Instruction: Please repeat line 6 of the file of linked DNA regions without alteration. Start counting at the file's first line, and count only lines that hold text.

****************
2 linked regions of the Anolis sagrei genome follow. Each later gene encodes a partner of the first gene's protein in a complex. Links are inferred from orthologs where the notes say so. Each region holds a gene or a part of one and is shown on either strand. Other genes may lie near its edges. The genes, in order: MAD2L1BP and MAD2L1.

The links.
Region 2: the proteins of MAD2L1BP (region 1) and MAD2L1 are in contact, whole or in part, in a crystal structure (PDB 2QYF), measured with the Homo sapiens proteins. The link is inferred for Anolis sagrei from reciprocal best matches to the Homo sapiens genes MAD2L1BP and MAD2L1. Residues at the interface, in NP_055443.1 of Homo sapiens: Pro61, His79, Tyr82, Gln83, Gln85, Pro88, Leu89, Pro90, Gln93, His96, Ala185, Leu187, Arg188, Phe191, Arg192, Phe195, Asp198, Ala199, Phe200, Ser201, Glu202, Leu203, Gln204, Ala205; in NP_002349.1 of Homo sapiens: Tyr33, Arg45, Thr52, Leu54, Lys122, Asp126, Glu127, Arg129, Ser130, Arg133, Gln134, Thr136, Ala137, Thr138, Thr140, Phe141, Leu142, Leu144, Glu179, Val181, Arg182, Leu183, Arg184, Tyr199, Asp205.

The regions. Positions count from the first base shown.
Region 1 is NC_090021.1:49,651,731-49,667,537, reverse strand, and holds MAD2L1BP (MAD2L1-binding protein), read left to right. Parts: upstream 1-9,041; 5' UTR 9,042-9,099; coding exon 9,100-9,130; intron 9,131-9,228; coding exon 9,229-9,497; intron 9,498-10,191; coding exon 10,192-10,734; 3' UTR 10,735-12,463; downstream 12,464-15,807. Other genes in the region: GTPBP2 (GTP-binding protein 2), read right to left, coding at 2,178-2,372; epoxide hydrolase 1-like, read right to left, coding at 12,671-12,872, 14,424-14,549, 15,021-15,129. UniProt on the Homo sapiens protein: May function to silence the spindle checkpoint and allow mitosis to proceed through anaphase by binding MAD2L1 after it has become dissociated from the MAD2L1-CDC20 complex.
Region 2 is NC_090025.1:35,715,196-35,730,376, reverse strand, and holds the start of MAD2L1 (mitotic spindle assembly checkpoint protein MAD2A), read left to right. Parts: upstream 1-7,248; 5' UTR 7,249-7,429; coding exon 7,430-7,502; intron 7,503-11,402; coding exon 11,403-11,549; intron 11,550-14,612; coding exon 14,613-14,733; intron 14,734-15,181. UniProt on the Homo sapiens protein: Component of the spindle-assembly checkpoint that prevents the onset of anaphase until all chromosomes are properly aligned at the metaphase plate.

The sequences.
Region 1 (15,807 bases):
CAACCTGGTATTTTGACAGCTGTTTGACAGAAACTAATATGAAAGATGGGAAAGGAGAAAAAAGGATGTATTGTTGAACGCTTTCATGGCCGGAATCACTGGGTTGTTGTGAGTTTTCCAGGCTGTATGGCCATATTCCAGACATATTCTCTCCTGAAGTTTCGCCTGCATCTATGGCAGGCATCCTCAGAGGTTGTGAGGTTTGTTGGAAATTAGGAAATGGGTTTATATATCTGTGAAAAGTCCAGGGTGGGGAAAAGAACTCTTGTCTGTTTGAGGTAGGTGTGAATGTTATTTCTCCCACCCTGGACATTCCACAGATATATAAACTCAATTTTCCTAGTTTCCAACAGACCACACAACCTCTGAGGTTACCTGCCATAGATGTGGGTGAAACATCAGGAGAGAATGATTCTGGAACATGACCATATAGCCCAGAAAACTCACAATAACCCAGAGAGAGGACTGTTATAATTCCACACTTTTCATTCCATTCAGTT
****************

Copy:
Region 2 is NC_090025.1:35,715,196-35,730,376, reverse strand, and holds the start of MAD2L1 (mitotic spindle assembly checkpoint protein MAD2A), read left to right. Parts: upstream 1-7,248; 5' UTR 7,249-7,429; coding exon 7,430-7,502; intron 7,503-11,402; coding exon 11,403-11,549; intron 11,550-14,612; coding exon 14,613-14,733; intron 14,734-15,181. UniProt on the Homo sapiens protein: Component of the spindle-assembly checkpoint that prevents the onset of anaphase until all chromosomes are properly aligned at the metaphase plate.